The upper back contains two segments of the backbone, known as the cervical and thoracic spine. Multiple nerves come out of the spine in the upper back and can become compressed or pinched. A slipped disc or pressure from nearby muscles and tendons can compress nerves. Poor posture, arthritis, injury or stress from repetitive motions can lead to compression from muscles or tendons or contribute to a slipped disc. Compressed nerves can produce a variety of symptoms, which typically warrant a thorough evaluation and treatment.
Pain is one of the most common symptoms of a pinched nerve in the upper back. In some cases the pain is felt in the neck or upper back where the nerve is pinched. However, because the nerves that emerge from the spinal cord in the upper back travel to other locations, pain can be felt elsewhere. Compression of nerves in the cervical spine can cause pain in the arms along the nerve's path. Nerve compression in the thoracic spine can also cause pain in the arms, as well as the back and trunk. In some cases this pain gets worse with head movement.
Tingling and Numbness
Many of the nerves in the upper back carry sensory information from the rest of the body back to the brain. Pinching of these nerves can lead to numbness and tingling. Numbness and tingling from a pinched nerve in the upper back can occur along the back or in the arms, neck and chest. Often pain and numbness or tingling will occur simultaneously, but these symptoms can occur separately.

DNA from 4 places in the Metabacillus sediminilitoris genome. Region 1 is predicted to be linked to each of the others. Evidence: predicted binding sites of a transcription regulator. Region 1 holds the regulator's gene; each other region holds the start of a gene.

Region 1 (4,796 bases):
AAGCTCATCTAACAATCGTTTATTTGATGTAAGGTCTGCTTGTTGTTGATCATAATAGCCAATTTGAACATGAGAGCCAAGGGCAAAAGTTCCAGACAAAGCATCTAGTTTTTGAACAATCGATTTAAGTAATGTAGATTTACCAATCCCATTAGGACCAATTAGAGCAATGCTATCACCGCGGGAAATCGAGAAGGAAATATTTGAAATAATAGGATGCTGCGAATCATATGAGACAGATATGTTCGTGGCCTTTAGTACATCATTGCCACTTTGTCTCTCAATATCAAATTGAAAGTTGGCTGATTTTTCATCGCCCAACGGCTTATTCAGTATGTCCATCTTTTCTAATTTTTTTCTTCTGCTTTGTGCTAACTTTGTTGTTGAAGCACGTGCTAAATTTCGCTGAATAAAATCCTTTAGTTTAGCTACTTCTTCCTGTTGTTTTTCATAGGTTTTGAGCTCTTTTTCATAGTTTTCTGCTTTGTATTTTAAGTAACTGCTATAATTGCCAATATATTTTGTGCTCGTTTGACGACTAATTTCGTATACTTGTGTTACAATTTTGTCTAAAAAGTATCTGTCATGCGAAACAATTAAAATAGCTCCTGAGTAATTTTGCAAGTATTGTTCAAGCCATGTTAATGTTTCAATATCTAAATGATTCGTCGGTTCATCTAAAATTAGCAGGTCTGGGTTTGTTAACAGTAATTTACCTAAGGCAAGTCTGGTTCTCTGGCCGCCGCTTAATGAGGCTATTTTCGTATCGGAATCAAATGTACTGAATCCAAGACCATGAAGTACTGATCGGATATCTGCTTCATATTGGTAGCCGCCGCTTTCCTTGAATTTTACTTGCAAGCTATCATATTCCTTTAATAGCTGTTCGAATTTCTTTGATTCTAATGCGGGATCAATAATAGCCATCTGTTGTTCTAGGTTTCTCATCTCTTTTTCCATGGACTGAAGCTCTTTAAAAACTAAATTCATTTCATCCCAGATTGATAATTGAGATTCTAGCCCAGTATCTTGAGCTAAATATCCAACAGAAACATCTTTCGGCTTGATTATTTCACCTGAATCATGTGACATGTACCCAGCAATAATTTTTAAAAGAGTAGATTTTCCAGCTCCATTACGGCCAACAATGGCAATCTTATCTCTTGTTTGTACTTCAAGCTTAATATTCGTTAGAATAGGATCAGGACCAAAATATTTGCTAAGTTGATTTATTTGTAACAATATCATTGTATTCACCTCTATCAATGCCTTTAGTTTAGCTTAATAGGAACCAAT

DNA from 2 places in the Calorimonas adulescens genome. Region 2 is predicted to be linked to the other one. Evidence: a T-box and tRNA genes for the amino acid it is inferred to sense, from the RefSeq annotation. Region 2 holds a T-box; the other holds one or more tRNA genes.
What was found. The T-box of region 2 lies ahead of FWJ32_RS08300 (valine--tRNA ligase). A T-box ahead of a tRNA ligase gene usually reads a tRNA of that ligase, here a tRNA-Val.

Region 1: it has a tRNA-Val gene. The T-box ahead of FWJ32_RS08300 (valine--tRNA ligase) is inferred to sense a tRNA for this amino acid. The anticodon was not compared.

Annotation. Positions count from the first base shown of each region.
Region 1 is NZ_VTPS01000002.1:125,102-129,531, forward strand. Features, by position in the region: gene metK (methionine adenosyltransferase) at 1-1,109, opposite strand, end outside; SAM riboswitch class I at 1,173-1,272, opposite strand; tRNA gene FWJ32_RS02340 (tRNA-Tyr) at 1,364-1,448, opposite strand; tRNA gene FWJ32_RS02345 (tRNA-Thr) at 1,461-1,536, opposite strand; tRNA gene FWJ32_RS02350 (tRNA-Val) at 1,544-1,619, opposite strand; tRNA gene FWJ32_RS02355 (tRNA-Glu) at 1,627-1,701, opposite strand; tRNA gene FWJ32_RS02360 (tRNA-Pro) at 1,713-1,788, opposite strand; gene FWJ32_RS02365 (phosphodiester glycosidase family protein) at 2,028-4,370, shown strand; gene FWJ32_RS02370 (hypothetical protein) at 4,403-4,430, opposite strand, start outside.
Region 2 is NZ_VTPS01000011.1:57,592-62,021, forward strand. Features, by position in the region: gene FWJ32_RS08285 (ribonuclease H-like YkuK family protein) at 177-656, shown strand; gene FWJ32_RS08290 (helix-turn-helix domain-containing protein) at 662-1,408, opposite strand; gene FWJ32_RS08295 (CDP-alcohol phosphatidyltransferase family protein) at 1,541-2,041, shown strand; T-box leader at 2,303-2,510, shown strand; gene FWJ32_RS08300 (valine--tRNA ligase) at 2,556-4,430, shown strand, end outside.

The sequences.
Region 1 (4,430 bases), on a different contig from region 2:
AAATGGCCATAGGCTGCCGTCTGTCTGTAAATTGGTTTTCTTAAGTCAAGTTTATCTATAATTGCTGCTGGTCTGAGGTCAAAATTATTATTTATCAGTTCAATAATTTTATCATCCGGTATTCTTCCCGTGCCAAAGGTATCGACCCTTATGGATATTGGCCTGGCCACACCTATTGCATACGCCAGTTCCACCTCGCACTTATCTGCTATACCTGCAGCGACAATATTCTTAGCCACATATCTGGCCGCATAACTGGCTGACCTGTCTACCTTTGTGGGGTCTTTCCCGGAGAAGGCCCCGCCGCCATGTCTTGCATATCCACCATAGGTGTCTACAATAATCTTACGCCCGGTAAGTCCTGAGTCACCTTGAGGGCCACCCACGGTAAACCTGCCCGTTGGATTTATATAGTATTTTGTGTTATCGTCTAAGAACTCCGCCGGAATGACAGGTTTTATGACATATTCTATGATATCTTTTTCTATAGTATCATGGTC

If a pinched nerve in the upper back contains nerves that send signals to muscles, the muscles themselves may be affected. Depending on the severity of the compression, the muscles may be weakened or completely paralyzed. Over time, muscles weakened by a pinched nerve may shrink. In some cases, the muscle weakness progresses over time. As a result, if you have a pinched nerve in your upper back, you could have problems holding onto objects or raising your arms over your head due to muscle weakness.
Loss of Bowel and Bladder Control
Bowel or bladder problems are potentially dangerous complications of a pinched nerve in the back. This occurs when the condition pinching the nerve also presses on the spinal cord, causing a loss of signals from the nervous system to the bladder and bowel. This can cause an inability to control bowel movements and urination. These situations require prompt medical evaluation. Surgery is typically needed to relieve the pressure on the spinal cord and nerve tissue.
- Current Medical Diagnosis and Treatment 2013; Maxine Papadakis
- American Family Physician: Cervical Radiculopathy -- Nonoperative Management of Neck Pain and Radicular Symptoms
- Upsala Journal of Medical Sciences: Thoracic Radiculopathy Caused by Ossification of the Ligamentum Flavum